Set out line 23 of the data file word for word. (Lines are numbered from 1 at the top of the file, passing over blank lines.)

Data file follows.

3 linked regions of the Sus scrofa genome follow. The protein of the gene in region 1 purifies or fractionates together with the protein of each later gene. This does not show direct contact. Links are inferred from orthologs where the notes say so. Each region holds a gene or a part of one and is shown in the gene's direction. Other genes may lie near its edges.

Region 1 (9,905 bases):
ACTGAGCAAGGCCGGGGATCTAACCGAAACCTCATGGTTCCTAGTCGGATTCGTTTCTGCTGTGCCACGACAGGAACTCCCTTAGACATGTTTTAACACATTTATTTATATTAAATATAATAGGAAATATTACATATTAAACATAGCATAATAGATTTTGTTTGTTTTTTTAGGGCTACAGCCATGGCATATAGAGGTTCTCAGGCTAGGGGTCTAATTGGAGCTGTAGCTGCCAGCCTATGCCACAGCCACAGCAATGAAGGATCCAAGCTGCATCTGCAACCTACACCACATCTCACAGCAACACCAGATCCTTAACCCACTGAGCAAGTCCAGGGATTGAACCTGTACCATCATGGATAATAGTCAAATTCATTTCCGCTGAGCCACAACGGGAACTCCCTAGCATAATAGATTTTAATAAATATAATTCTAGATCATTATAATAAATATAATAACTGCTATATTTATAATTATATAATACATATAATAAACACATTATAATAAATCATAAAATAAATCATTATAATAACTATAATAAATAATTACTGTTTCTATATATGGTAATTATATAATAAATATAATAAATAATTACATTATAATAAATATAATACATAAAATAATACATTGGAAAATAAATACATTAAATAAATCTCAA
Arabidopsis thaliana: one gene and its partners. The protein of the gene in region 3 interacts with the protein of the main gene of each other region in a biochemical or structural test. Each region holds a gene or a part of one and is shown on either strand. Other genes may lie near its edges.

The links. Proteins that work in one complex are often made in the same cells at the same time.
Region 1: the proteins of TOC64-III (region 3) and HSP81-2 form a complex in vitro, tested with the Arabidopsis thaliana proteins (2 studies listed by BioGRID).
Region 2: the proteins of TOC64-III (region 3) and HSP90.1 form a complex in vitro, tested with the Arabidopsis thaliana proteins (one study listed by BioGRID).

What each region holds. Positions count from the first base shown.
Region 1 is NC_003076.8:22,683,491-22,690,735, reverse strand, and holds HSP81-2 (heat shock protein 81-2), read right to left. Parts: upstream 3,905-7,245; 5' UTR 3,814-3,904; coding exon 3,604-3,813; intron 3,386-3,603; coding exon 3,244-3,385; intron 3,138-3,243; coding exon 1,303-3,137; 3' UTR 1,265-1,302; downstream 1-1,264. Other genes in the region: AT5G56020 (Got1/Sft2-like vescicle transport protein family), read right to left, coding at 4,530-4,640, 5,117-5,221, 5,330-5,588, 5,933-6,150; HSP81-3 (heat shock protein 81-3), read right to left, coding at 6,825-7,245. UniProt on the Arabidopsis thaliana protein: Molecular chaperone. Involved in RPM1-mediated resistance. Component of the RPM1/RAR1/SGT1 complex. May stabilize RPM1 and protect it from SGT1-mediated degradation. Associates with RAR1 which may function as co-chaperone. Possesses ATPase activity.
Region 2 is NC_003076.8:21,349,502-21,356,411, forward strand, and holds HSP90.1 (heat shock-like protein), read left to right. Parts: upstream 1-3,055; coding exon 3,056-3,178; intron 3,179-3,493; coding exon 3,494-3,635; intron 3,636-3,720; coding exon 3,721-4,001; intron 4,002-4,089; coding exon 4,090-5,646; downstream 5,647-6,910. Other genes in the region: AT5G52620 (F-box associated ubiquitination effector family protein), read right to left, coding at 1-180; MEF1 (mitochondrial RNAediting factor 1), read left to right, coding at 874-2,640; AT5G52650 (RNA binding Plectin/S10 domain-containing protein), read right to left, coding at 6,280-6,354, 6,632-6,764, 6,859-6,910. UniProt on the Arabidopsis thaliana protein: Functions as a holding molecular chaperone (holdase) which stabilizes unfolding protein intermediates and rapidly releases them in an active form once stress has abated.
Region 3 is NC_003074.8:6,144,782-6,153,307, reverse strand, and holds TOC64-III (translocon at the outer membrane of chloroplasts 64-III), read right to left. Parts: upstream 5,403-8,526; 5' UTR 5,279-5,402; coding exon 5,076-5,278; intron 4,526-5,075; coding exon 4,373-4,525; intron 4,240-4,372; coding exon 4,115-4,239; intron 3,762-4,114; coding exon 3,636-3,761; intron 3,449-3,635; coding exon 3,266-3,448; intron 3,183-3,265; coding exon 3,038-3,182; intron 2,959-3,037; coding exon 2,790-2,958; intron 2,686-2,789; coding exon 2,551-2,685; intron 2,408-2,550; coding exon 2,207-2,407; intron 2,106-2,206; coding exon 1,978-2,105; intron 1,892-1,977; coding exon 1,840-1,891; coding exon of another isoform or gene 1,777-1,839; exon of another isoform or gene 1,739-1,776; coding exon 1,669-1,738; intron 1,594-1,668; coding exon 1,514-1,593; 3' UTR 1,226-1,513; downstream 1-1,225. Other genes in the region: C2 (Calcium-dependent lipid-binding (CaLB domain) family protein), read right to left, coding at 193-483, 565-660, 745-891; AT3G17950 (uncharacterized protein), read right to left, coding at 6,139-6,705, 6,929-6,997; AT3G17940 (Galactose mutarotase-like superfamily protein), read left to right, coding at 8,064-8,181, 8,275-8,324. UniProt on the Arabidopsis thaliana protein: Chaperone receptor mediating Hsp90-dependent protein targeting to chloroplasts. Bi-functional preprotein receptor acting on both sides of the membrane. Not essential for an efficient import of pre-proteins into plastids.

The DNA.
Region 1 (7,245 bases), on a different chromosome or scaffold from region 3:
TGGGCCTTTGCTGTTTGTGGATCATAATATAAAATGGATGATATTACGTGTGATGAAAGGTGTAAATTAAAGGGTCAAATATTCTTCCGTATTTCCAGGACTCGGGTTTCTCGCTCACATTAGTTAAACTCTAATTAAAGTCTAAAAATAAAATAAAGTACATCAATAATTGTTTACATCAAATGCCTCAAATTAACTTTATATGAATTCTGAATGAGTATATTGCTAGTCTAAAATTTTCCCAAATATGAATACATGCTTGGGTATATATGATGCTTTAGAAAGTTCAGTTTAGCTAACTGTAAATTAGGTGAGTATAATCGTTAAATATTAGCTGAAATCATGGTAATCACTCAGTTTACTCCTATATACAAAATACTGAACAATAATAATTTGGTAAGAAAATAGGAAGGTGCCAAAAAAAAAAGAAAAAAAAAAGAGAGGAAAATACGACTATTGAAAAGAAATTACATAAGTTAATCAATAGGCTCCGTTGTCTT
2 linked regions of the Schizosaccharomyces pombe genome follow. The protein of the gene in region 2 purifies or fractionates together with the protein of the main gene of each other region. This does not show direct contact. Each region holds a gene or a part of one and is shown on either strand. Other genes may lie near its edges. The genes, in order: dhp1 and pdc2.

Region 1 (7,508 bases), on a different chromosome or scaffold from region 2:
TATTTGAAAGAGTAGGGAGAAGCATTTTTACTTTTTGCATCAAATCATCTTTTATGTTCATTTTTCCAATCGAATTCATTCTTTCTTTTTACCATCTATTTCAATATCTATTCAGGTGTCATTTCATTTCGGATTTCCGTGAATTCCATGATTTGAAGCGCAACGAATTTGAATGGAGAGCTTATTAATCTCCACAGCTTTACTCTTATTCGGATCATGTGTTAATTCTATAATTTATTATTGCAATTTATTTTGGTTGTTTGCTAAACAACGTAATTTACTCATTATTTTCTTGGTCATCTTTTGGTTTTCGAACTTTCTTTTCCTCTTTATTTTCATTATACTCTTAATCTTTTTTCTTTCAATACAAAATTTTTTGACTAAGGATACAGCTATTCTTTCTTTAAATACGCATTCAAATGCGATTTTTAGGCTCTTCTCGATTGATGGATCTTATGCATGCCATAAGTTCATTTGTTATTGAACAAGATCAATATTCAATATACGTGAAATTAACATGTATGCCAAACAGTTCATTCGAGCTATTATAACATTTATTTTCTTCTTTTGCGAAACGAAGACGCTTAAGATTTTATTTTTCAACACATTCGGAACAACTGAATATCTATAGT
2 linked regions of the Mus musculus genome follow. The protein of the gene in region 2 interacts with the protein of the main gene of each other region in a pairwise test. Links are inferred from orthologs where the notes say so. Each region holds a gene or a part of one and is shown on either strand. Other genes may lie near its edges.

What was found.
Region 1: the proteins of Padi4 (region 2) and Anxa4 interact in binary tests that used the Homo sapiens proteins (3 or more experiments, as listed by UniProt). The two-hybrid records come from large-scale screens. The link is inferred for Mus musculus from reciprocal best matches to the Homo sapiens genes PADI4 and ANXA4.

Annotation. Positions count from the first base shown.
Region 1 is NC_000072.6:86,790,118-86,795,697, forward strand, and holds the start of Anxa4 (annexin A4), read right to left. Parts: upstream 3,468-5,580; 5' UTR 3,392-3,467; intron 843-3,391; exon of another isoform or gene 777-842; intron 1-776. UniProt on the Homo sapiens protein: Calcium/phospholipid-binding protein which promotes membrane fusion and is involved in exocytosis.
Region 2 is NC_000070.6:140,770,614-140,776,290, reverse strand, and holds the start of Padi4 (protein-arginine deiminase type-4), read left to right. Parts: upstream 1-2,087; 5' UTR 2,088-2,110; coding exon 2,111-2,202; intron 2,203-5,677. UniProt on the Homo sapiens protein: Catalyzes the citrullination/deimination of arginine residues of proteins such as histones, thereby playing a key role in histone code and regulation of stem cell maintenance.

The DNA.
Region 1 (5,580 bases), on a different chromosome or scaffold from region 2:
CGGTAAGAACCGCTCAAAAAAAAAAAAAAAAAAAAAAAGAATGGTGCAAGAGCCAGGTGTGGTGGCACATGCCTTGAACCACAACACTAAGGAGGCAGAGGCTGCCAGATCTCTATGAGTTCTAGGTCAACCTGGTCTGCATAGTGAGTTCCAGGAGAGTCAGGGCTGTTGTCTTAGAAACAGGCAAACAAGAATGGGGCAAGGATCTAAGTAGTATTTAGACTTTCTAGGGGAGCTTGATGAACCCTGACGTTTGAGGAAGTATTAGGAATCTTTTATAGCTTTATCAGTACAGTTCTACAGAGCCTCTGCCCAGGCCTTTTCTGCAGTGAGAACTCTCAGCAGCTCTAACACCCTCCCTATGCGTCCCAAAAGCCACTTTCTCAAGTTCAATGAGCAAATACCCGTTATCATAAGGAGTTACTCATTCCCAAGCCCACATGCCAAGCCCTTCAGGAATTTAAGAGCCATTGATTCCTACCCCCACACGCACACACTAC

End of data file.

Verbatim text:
Region 2 is NC_000070.6:140,770,614-140,776,290, reverse strand, and holds the start of Padi4 (protein-arginine deiminase type-4), read left to right. Parts: upstream 1-2,087; 5' UTR 2,088-2,110; coding exon 2,111-2,202; intron 2,203-5,677. UniProt on the Homo sapiens protein: Catalyzes the citrullination/deimination of arginine residues of proteins such as histones, thereby playing a key role in histone code and regulation of stem cell maintenance.